Friday, December 2, 2016

A Note On George V. Higgins


Listen, I love George V. Higgins, and I must've read 90% of his 26/27/25 whatever books.

And what I love most is his story telling and world creating through dialogue, and not just dialogue, but through the way guys talk, and I use "guys" advisedly, as in street guys, guys who live on the ground not in the air, lawyers, judges, cops, bar tenders, fixers, crooks, killers, dope dealers, scum bags, politicians, bag men, doormen, and like others, and some women, a few, who fit into these categories, guys who see the world as it is, see human nature for by and large the grubby thing it is, guys who are practical and reason practically by real world consequences according to the rules and logic of their worlds. 

It's unique in American fiction and I love it.

To me, it's strongest in Higgins's first novels, and he came flying out of the gate brilliantly with his first, The Friends Of Eddie Coyle, made into a strong movie too with a great performance by Robert Mitchum. That novel is as good as anything he wrote, I'd argue. He was a Federal prosecutor. Norman Mailer said of him,"Who knew the fuzz could write like this."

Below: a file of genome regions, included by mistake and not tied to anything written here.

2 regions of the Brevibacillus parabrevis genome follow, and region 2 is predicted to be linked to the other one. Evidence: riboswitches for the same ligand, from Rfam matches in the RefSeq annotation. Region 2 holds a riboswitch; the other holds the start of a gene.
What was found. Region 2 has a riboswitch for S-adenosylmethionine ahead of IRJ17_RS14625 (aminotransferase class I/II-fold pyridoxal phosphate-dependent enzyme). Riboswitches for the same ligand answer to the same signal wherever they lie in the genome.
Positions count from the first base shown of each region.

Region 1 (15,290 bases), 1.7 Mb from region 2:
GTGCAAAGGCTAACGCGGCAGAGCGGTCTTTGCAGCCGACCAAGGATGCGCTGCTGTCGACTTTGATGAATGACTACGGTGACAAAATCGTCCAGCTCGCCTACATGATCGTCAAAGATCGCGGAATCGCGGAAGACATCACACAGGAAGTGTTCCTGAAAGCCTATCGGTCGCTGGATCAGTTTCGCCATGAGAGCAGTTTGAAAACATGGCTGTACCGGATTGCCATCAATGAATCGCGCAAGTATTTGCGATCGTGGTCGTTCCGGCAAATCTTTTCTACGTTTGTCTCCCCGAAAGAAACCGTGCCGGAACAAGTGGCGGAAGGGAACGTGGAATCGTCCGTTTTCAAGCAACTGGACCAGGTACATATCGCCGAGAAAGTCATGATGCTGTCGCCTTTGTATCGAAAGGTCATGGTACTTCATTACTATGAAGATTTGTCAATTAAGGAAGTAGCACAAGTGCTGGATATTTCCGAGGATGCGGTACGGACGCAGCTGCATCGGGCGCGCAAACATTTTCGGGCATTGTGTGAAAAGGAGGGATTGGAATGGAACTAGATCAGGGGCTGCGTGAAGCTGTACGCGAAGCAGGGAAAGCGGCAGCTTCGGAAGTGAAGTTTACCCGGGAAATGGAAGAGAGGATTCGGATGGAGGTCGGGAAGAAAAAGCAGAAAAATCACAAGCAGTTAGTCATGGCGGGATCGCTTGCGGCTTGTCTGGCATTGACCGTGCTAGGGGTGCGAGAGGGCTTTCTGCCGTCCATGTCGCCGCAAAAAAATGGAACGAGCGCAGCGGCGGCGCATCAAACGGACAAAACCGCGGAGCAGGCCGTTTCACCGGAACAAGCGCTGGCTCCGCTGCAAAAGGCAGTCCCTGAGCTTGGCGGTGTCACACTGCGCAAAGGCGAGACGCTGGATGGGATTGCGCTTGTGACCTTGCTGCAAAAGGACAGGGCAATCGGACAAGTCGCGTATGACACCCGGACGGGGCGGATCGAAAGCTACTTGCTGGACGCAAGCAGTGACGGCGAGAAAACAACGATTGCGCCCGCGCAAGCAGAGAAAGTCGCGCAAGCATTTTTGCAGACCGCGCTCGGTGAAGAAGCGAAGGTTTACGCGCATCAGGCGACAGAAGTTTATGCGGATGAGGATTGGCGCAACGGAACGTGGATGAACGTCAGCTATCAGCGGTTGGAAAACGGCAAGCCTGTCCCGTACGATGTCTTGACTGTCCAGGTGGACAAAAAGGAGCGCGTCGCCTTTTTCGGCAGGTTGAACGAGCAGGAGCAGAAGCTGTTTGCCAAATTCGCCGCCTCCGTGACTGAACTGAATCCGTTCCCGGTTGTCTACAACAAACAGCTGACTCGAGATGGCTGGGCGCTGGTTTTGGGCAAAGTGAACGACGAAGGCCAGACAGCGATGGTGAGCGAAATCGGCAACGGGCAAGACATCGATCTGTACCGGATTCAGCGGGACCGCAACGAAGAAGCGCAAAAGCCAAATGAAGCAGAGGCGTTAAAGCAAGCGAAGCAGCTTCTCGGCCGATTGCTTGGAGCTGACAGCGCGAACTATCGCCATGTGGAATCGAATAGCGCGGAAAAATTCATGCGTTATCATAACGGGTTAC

So I'm reading what I think is his second last novel, The Agent, and it's got some, a lot, to be sure, of Higgins's great writing strength.

But 2/3ds through it, I've got this nagging feeling, and I'm trying to resist it, hoping it'll all make sense: there's too much talk, too much extraneous talk for its own sake; it imparts a lot of information, sure; but it seems slack somehow, as, the way David Simon has a tendency to do even more so, characters speechify and make points for the author through dialogue that's ostensibly authentic but is at bottom serving some polemical, in the case of Simon, or some informational, in the case of Higgins, purpose at the expense of the story.

I'm hoping out of my love for Higgins that by story's end, it'll all make sense and that my nagging feeling is a false positive.

No comments:

Post a Comment